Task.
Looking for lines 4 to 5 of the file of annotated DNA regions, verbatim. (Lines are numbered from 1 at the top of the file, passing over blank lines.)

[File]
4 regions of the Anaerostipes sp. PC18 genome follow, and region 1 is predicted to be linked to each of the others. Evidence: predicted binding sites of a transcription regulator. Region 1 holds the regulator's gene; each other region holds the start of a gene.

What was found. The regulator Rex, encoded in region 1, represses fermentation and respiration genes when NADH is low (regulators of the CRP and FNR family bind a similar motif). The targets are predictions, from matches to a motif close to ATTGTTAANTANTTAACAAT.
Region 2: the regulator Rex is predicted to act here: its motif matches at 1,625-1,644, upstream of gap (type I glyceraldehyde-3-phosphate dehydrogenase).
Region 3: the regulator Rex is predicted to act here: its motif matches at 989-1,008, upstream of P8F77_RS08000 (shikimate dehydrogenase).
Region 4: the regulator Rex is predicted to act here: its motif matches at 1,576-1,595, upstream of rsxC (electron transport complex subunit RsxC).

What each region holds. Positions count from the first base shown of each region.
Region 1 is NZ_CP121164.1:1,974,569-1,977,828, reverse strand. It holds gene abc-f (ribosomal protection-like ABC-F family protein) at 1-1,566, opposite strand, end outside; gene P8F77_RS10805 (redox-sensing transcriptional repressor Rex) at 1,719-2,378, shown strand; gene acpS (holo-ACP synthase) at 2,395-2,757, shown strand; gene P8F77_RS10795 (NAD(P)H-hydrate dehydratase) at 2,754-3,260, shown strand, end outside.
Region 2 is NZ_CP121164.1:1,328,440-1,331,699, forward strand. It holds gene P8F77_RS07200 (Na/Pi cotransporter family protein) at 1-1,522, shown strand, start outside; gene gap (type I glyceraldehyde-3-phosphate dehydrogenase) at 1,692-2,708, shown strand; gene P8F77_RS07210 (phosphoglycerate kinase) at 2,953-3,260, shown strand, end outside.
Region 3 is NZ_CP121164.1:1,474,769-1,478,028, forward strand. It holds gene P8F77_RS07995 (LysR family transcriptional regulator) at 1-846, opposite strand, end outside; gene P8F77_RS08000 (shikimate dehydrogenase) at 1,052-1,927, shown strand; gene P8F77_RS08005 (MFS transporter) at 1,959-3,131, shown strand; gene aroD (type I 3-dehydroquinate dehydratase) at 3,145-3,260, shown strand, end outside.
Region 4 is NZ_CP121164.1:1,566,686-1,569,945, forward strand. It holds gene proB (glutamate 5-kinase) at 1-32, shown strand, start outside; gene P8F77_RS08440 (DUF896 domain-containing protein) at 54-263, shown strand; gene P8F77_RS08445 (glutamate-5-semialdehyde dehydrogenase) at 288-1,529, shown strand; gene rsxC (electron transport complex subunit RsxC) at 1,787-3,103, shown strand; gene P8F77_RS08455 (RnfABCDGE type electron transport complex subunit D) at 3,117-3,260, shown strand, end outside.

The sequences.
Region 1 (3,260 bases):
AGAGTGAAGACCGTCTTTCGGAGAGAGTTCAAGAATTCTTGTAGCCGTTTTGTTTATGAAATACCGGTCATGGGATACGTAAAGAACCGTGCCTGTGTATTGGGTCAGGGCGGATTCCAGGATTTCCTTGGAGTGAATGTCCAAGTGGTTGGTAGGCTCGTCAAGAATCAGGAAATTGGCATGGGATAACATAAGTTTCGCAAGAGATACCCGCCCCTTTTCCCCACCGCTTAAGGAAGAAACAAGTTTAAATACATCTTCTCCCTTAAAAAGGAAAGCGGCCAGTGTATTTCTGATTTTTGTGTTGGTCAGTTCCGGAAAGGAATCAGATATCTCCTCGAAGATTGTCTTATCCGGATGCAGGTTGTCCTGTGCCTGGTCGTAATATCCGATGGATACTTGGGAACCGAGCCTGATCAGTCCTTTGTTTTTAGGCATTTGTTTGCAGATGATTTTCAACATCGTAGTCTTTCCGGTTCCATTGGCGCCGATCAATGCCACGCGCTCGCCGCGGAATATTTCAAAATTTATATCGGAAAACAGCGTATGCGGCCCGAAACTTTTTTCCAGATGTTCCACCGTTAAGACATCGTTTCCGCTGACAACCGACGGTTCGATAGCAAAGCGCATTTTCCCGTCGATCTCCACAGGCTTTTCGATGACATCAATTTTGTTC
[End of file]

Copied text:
Region 3: the regulator Rex is predicted to act here: its motif matches at 989-1,008, upstream of P8F77_RS08000 (shikimate dehydrogenase).
Region 4: the regulator Rex is predicted to act here: its motif matches at 1,576-1,595, upstream of rsxC (electron transport complex subunit RsxC).